The effects of infusions of noradrenaline (1.0 μg/Kg./min.) were studied in dogs 2 to 3 hr. after acute ligation of the anterior descending branch of the left coronary artery. The model allowed blood flow to be simultaneously measured in the ischemic (infarcting) region and in the normal myocardium. Sampling blood from a local vein (draining the ischemic region) and from the coronary sinus (draining the normal myocardium) allowed comparisons to be made of oxygen consumption by the two regions. Coronary artery ligation resulted in a marked decrease in cardiac output and external cardiac work and an increase in left ventricular end-diastolic pressure with an unchanged LV dP dt. This is indicative of reduced myocardial contractility. Blood flow in the area supplied by the ligated vessel fell to a mean of 17.6 ± 2.7 ml./100 Gm./min., which is about 20 per cent of the normal flow in this region. Infusing noradrenaline 2 to 3 hr. after ligation increased systemic arterial pressure, LV dP dt max, external cardiac work, and blood flow and oxygen consumption in normal areas of the myocardium. There was some evidence that pulmonary shunting was increased by the drug. Noradrenaline also markedly increased peripheral coronary pressure and blood flow in the ischemic region, as assessed by 133Xenon clearance and by retrograde flow from the ligated vessel. Oxygen consumption in the ischemic region was also increased by noradrenaline. It is suggested that part of the increase in flow occurs in the endocardial region since the effective subendocardial perfusion pressure is increased by noradrenaline. This increase in flow would account for the reduction in infarct size which has been observed by other workers when the systemic arterial pressure is raised.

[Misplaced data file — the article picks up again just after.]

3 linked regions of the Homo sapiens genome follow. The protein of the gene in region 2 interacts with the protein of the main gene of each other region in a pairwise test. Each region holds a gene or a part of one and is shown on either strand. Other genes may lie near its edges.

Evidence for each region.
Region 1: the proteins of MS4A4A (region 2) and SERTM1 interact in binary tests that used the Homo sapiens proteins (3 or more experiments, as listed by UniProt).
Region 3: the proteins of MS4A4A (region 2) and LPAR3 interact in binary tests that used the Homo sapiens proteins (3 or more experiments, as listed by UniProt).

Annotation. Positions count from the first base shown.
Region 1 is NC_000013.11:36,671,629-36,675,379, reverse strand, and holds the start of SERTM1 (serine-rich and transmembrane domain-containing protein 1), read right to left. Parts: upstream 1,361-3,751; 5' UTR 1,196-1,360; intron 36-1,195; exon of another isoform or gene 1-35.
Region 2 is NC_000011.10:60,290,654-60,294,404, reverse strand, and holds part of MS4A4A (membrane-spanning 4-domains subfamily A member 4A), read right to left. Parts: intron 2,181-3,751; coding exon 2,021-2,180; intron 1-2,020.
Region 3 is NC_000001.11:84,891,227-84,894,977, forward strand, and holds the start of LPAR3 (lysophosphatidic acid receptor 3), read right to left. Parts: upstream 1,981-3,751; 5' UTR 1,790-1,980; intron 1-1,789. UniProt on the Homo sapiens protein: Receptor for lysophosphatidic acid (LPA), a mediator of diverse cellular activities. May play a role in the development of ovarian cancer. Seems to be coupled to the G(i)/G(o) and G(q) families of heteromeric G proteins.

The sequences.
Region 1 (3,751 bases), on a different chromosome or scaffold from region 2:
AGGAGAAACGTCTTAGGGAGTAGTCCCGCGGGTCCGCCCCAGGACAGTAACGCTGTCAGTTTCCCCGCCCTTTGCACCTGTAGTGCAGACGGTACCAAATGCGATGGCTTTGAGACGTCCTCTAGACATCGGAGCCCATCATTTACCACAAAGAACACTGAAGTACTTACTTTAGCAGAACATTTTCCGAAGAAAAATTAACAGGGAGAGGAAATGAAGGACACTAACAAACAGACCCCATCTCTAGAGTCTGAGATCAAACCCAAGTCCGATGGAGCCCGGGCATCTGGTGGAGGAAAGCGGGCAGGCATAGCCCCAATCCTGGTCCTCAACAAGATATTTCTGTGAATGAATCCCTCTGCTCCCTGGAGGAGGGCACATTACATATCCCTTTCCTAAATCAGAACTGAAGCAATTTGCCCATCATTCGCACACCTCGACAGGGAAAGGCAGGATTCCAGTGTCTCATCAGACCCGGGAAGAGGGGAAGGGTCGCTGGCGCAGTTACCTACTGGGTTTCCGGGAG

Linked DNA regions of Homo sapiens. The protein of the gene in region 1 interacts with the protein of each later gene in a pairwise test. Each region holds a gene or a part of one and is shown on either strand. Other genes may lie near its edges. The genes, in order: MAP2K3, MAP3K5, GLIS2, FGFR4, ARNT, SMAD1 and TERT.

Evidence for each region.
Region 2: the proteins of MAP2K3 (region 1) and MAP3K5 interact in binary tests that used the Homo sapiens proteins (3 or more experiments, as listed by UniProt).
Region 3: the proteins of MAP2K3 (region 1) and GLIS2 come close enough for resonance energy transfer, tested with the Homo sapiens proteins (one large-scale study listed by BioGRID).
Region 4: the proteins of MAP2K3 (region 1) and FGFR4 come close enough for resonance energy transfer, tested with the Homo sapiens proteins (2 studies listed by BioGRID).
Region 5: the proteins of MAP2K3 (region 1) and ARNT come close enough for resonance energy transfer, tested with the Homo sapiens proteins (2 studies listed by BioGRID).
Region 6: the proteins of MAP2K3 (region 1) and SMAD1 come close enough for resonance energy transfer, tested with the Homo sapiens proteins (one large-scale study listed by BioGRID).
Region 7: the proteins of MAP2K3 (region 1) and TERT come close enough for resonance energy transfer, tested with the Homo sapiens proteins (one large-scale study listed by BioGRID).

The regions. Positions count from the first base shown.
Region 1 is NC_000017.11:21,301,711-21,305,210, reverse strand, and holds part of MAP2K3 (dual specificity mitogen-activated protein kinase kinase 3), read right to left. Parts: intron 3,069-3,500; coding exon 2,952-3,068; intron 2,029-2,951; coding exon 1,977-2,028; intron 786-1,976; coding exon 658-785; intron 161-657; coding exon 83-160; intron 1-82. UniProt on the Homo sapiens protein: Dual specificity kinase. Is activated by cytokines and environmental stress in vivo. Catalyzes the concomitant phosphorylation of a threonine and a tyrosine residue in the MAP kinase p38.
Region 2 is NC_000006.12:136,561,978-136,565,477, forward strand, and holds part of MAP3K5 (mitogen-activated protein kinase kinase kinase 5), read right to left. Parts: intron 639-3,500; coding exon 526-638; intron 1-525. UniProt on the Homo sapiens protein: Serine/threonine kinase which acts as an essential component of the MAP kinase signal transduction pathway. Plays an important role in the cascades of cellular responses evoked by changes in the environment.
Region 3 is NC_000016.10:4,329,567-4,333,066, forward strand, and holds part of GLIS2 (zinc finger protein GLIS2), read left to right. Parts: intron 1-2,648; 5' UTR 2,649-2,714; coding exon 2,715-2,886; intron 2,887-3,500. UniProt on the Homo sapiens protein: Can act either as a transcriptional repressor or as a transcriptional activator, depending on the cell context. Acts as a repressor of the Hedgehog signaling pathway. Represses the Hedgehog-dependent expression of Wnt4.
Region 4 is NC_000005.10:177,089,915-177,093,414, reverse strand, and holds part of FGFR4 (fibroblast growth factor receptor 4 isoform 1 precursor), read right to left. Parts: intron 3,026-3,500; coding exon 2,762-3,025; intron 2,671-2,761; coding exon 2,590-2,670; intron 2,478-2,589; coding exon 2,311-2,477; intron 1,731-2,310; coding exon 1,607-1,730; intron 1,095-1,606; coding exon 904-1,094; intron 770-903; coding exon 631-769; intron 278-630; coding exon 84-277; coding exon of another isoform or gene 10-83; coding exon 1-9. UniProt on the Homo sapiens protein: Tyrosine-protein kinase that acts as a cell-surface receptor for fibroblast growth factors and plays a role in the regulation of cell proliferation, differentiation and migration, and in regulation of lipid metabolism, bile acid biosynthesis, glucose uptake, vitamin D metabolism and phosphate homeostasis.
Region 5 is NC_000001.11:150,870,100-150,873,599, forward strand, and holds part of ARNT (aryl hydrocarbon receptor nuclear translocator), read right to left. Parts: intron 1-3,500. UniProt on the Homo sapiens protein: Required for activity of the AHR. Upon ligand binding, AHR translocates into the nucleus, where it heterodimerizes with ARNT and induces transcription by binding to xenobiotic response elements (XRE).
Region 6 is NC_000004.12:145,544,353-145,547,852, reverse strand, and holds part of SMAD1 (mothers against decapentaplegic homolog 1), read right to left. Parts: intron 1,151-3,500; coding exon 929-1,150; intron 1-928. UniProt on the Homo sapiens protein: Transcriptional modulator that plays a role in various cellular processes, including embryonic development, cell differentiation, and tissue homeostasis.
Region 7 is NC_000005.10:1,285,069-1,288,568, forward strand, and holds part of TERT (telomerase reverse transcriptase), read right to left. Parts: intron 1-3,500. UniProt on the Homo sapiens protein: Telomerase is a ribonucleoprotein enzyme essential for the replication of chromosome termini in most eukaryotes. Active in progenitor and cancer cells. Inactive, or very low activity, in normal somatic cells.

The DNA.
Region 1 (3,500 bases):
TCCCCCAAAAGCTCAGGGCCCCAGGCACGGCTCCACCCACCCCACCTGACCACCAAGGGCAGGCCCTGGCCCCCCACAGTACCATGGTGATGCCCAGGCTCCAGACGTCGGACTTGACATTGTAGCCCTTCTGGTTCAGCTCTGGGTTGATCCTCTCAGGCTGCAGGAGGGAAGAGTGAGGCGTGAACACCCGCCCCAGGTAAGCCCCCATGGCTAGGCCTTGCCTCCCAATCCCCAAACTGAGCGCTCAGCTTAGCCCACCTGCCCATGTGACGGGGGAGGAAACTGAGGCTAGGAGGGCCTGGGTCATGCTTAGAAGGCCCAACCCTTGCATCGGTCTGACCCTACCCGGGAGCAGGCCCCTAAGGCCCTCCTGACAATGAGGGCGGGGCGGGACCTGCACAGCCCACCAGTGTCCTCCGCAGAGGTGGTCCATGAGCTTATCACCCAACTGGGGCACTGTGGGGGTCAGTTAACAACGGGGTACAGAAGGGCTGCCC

ASJC Scopus subject areas
- Cardiology and Cardiovascular Medicine